LG Display Develops World’s First Intel® WiDi Enabled LCD Panel for Monitors "LG Display succeeded in developing a panel that provides Intel® WiDi solution by building in a key chipset directly into the LCD module. With this cutting-edge LCD panel embedded with Intel® WiDi solution, LG Display enables users to enjoy quality images with an easy and convenient access to Intel® WiDi technology without the use of additional devices, as well as facilitate OEMs and monitor makers nimbly and cost-effectively adopt this advanced technology." via LG Display Newsroom

Taiwanese take early lead in UHD LCD-TV panel market ""Most television brands are counting on UHD sets-with their astounding 3,840 by 2,160 resolution-to rejuvenate sales," said Sweta Dash, senior director, display research and strategy for IHS. "That's why the Taiwanese suppliers are focusing heavily on meeting early demand for UHD LCD panels. Meanwhile, South Korean suppliers LGD and Samsung have turned their attention to a different technology: the active matrix organic light emitting diode (AMOLED) panel, which they believe represents the next generation of television."" via CIOL

Display database for engineers Search thousands of display panels by multiple characteristics and compare results side-by-side using the display database multisearch.

Apple bucks the PC OEM trend and increases demand for LCD panels "In real terms, panel shipments in July totaled 14.9 million units, down from 19.3 million during the same month in 2012, claims a new report by IHS. ...Of the top panel buyers only one company increased demand, and that was Apple. According to IHS, the Cupertino company increased panel demand in order to be able to keep up with demand for the MacBook Air." via ZDNet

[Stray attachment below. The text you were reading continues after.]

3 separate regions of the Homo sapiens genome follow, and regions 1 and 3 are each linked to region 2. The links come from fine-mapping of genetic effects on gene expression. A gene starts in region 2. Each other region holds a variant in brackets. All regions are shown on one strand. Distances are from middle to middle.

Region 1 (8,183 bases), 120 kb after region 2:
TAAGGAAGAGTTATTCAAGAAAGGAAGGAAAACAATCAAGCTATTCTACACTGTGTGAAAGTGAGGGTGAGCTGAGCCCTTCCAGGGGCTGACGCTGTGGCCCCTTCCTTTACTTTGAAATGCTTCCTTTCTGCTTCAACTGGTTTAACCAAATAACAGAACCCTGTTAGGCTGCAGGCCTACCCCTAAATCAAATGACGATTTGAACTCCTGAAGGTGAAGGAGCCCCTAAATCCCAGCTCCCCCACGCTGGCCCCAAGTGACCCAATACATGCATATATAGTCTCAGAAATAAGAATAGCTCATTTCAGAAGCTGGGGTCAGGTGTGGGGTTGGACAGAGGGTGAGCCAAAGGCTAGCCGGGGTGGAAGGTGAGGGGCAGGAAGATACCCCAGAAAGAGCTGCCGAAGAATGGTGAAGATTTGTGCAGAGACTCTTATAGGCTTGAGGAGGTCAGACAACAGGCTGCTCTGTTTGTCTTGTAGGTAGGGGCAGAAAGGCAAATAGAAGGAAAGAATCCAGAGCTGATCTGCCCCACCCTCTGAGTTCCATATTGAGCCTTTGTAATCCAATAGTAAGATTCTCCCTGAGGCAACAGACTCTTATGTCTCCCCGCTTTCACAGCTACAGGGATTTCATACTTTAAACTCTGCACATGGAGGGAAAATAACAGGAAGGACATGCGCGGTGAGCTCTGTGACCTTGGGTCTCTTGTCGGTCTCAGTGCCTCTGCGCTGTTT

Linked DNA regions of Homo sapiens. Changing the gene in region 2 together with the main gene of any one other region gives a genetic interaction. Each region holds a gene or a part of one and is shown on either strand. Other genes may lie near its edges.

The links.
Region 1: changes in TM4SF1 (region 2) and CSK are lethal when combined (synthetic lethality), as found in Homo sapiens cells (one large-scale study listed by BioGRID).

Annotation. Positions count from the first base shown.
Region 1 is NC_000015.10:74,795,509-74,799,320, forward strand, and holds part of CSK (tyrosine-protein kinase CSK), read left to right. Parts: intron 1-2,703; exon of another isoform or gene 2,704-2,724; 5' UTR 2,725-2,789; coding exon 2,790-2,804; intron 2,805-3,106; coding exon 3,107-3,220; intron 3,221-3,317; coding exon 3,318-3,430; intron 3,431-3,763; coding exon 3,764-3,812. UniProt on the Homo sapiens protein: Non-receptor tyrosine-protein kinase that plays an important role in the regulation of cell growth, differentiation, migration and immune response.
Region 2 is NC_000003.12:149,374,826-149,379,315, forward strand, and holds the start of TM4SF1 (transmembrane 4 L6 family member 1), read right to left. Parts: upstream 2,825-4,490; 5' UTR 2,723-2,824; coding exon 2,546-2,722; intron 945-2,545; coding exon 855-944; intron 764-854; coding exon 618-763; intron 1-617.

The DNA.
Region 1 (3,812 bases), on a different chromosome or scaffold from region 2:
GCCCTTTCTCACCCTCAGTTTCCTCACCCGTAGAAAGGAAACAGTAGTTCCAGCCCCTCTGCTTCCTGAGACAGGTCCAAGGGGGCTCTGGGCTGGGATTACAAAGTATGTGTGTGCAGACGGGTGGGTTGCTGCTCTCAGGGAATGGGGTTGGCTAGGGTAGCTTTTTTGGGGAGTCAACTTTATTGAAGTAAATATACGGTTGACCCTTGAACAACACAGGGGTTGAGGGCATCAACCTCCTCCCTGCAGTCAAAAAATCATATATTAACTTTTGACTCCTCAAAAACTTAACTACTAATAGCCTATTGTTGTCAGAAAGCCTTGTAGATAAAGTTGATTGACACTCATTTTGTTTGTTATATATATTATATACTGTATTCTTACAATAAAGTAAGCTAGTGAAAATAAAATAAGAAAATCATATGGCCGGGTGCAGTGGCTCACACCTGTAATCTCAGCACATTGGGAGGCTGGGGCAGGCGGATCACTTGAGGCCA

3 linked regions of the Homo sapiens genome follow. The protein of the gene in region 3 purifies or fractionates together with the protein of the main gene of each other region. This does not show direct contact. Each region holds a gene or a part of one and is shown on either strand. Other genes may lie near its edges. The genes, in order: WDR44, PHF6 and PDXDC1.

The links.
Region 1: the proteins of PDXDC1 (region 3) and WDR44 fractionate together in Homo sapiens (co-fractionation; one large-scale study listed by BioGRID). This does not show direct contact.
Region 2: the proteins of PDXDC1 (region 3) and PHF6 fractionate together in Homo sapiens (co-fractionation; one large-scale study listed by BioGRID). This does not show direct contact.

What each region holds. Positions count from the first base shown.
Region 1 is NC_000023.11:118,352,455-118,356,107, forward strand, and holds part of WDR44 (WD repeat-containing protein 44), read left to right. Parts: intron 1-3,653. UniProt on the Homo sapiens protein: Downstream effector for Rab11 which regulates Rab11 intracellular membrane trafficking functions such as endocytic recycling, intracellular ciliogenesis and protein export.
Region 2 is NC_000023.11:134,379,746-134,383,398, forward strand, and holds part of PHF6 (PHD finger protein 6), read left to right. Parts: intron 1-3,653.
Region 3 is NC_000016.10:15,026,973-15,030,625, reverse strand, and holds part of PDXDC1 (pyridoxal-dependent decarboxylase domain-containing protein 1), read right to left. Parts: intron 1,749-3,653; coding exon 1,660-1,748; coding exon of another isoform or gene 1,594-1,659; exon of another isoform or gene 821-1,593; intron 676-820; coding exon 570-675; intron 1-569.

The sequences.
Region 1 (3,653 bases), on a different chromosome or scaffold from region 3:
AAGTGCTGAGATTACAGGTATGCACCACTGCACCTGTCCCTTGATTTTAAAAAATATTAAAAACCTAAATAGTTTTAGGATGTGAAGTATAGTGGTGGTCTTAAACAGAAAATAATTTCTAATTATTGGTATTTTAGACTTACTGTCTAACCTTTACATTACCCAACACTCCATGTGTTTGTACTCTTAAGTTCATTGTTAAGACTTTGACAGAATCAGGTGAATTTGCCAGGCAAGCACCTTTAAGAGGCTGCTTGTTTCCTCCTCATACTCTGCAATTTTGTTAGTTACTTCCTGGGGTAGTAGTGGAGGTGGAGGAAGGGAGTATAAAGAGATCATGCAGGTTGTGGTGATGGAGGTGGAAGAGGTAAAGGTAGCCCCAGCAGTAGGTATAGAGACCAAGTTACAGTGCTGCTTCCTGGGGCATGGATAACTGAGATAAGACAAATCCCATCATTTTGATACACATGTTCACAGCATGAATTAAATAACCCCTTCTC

Gesture-based UI boosts proximity sensor market ""The Galaxy S4 from Samsung Electronics represented the first major push towards gesture interface capability in a handset when the smartphone was released this year," said Marwan Boustany, senior analyst, MEMS & Sensors, for IHS. "This is a step that others in the industry are likely to follow, thanks to the rising availability of gesture solutions from suppliers like U.S.-based Maxim Integrated Products and soon from both Japan's Sharp and Taiwan-based Capella Microsystems."" via EET India

Challenges involved in modernising an aircraft's avionics suite "For example, two H-model C-130 Hercules aircraft, originally built in the 1970s, and two stretch variants built in the 1990s, recently underwent extensive avionics modifications in Cambridge. At the heart of the programme was the installation of a Communications, Navigation, Surveillance/Air Traffic Management (CNS/ATM) compliant Flight Management System (FMS) and display and surveillance systems. The display system consists of six flat panel displays which incorporate the functionality of the many original electromechanical displays and the surveillance systems, including Enhanced Traffic Alert and Collision Avoidance System (ETCAS - which is mandatory for aircraft entering controlled airspace) and an Enhanced Ground Proximity Warning System. However, the aircrafts' original analogue autopilot systems had to remain, which meant employing signal converters so that old could interface with new." via New Electronics

Implications of passive stylus on large capacitive touchscreens "Passive stylus detection is a complex problem for touch engineers, with the root of the problem being the stylus paradox. The stylus paradox is that the signal profile for a passive stylus is several times smaller than that of a normal touch inut, but the fine point of the stylus makes the user believe that it will be more accurate. Accuracy and linearity are proportionally related to the signal to noise ratio of the system." via EDN

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Two new features for electrophoretic displays? "The new Amazon Kindle Paperwhite will be the first product to incorporate Carta displays. Compared to Pearl, Carta promises higher reflectance and better contrast. What attracted my attention however was something that went completely unnoticed: on the specification sheet, E Ink now says an image update can be done in only 120 milliseconds." via Printed Electronics World